Call IT Fattergate. Americans are getting scandalously big for their britches (and shirts and skirts and dresses and suits). And scientists would like to know why, so they can make it stop. After all, this sharp trend toward a well-rounded population has some pretty hefty (and heinous) consequences for public health.
There's a simple explanation for the weight gain, of course: People consume more calories than they burn. The favorite explanation: They eat bigger portions of less nutritional foods at easier-to-get-to fast food places, even as they hunker down more and more faithfully in front of their TV and computer screens. "Most of us say it is a combination of reduced energy expenditures plus dietary intake not declining enough," says Barry Popkin, a nutrition professor at the University of North Carolina at Chapel Hill.
But why does that happen far more often now than 30 years ago? It's not obvious, says Susan Roberts, a senior scientist at the Human Nutrition Research Center on Aging at Tufts University in Boston: "There is definitely no definitive answer on 'what went wrong.' "
Even as researchers try to refine the eat-too-much-move-too-little theory, some are entertaining other ideas (obesity virus, anyone?). Read on for some of their theories, as well as a weigh-in from our panel of obesity researchers.
HIGH-FRUCTOSE CORN SYRUP
The theory: High-fructose corn syrup (HFCS) was introduced in the 1970s, about the time the obesity epidemic was first taking off. Maybe the syrup has some special, inimical quality that makes it wreak havoc with our fat cells.
The research: Made from corn, HFCS comes in two forms, 42% fructose or 55% fructose, the rest being primarily glucose. Regular table sugar (sucrose) is 50% fructose and 50% glucose.
Consumption of HFCS took off like a shot when it was introduced, but because it generally replaced sugar in foods and beverages, stats from the U.S. Department of Agriculture show that consumption of sugar dropped just about the same amount, says HFCSfacts.com, a website dedicated to all things HFCS and associated with the Corn Refiners Assn. Because the composition of sugar and HFCS is quite similar, the mix of glucose and fructose in foods and beverages is close to what it was 30 years ago, according to the site.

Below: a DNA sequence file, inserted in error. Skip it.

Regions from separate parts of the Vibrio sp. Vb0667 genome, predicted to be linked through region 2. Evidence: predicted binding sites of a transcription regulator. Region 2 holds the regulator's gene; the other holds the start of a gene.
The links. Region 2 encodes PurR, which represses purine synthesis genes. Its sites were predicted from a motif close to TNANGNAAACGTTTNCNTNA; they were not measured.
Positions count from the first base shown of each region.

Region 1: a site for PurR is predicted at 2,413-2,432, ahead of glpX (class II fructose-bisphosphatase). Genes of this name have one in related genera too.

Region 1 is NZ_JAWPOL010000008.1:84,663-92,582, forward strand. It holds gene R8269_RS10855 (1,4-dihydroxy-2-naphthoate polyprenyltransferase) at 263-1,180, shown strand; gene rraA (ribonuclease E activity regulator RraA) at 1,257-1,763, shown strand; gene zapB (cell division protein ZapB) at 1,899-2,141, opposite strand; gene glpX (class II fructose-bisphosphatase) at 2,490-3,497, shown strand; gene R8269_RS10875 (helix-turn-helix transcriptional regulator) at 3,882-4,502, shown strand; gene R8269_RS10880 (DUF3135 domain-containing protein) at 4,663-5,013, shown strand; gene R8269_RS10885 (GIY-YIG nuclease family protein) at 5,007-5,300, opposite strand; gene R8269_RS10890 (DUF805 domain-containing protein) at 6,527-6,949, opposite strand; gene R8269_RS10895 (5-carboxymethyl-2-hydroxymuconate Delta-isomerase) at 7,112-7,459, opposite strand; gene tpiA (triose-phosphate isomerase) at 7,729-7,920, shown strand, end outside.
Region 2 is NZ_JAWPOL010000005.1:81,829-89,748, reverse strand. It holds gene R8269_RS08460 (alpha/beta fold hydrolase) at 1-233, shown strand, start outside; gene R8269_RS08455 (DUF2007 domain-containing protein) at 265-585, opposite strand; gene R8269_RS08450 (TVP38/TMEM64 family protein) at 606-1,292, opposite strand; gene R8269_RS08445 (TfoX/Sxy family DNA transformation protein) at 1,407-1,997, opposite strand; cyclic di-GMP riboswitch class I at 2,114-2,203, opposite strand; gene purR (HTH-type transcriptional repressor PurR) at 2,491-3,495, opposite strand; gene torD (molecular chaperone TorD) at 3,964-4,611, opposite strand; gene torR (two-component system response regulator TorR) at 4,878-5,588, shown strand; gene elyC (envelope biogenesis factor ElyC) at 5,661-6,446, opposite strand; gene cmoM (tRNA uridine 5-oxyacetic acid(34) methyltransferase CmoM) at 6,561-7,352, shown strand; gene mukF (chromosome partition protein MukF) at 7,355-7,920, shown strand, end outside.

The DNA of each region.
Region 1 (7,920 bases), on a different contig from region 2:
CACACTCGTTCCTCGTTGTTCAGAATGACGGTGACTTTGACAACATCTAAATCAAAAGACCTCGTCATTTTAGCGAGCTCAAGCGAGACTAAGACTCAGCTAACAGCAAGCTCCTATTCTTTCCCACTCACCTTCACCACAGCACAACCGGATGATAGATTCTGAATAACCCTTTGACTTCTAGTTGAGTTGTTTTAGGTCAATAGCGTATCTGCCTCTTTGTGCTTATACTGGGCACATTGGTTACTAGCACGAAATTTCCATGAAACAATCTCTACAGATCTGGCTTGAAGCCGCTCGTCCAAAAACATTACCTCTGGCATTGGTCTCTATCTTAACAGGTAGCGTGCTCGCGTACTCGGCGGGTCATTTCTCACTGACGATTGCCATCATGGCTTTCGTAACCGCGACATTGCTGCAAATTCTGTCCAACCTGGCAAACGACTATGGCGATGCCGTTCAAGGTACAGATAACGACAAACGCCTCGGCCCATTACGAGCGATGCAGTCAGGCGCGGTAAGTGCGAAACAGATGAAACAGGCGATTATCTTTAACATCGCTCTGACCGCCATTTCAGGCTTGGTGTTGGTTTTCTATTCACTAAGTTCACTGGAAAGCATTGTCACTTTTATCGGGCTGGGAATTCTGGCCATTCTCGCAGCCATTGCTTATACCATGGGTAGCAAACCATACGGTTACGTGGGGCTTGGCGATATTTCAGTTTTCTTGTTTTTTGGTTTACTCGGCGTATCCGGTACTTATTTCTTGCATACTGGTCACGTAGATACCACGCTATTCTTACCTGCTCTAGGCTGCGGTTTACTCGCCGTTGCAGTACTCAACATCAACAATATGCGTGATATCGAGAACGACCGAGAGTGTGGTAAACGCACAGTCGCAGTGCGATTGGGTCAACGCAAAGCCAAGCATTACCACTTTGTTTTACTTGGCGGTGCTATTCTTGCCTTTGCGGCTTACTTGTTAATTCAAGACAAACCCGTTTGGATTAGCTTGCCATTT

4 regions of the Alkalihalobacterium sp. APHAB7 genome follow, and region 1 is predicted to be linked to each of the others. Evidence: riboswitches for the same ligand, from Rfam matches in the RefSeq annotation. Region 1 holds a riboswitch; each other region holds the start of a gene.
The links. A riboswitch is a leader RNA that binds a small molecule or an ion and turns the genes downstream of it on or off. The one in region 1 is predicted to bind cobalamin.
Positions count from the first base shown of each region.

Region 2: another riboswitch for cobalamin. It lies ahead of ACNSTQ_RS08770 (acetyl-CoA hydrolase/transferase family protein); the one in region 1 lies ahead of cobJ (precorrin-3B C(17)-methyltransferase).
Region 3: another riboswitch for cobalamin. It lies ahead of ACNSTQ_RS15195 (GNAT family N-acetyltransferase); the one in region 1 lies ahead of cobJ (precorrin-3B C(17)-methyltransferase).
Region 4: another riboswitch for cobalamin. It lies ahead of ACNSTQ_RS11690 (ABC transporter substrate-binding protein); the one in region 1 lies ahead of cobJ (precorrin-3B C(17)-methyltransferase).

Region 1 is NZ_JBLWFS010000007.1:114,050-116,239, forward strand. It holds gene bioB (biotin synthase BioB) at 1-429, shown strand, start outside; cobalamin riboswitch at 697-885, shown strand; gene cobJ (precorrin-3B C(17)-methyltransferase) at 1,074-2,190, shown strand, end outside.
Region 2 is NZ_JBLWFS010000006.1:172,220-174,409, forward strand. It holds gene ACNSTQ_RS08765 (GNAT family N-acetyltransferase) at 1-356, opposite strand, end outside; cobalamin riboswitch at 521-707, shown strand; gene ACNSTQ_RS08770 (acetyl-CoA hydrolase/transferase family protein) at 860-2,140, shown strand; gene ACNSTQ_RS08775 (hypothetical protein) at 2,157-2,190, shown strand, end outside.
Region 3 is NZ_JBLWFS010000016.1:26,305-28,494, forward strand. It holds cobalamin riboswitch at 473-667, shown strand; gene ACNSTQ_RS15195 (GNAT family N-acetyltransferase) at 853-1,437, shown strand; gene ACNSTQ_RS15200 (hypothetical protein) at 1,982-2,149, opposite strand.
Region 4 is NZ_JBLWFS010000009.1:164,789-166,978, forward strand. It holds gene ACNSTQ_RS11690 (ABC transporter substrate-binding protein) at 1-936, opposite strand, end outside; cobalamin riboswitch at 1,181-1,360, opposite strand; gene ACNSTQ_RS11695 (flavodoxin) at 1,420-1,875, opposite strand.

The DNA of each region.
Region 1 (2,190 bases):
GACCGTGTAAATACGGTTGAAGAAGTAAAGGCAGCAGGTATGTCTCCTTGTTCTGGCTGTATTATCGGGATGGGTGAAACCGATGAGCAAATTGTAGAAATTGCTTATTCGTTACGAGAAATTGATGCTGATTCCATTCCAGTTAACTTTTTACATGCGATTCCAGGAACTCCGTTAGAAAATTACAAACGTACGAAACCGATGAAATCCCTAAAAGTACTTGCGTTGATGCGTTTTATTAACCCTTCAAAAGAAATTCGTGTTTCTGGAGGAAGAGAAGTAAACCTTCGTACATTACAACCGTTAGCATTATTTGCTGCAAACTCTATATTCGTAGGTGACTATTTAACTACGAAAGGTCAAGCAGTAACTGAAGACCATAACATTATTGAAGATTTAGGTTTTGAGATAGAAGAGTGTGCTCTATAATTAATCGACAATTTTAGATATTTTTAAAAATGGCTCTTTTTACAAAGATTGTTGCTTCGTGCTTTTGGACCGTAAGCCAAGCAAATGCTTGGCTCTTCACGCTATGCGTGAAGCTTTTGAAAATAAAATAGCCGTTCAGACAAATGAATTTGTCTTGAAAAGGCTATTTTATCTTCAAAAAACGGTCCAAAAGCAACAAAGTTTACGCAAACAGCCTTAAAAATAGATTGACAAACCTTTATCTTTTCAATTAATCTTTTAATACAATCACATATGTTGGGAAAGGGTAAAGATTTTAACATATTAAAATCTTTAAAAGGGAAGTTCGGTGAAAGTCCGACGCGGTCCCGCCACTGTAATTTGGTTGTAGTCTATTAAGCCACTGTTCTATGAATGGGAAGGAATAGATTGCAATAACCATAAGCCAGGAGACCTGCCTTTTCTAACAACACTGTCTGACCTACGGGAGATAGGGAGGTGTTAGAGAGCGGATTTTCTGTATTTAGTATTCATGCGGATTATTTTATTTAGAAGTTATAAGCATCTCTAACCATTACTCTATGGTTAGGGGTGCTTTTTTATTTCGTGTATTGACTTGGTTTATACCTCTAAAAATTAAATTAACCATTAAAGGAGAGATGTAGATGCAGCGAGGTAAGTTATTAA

There have been several reviews of the HFCS-obesity link. Last month, the American Medical Assn. issued a report on HFCS and obesity after conducting a review of articles published through 2007. The authors concluded the evidence didn't support a special obesity link and wrote, "Because the composition of HFCS and sucrose are so similar, particularly on absorption by the body, it appears unlikely that HFCS contributes more to obesity or other conditions than sucrose." Some recent data raise new questions. Peter Havel of UC Davis presented a study at an Endocrine Society meeting last month in which he followed 33 overweight and obese adults as they dieted for 12 weeks. During the last 10 weeks, half of them got 25% of their calories from fructose, and half got 25% from glucose. Though both groups gained the same amount of weight -- 3.3 pounds -- those who had the fructose had an increase in the least-desirable fat (the kind that wraps around internal organs, causes a pot belly and is linked to higher risk of diabetes and heart disease) while the others did not.
The fructose-eaters (but not the glucose-eaters) also had heightened levels of triglycerides and cholesterol and decreased insulin sensitivity, a danger sign for diabetes.
Our experts weigh in: "A number of recent studies . . . have convinced me that HFCS does not affect weight gain," says Barry Popkin of the University of North Carolina, who was an early proponent of the HFCS-obesity hypothesis. "At the same time, there is a new body of research that suggested HFCS might be linked with higher triglyceride levels and other health effects. This research is too preliminary to make any conclusion."
Adds Dr. Julie Lumeng of the University of Michigan: "By exposing children to more sweet foods . . . you may be inducing a long-term preference for sweets that leads to excessive caloric consumption."
TOXINS AND POLLUTION
The theory: The pollution in our environment can poison our chances to lose weight.
The research: In a 2004 study published in the International Journal of Obesity, 15 obese people lost an average of 23 pounds on a 15-week diet. When researchers compared blood samples at the end of the diet with ones taken before the diet began, they found two differences: Concentrations of leptin -- the hormone that usually keeps hunger in check -- were 33% lower. And concentrations of industrial chemicals called organochlorines were 23% higher.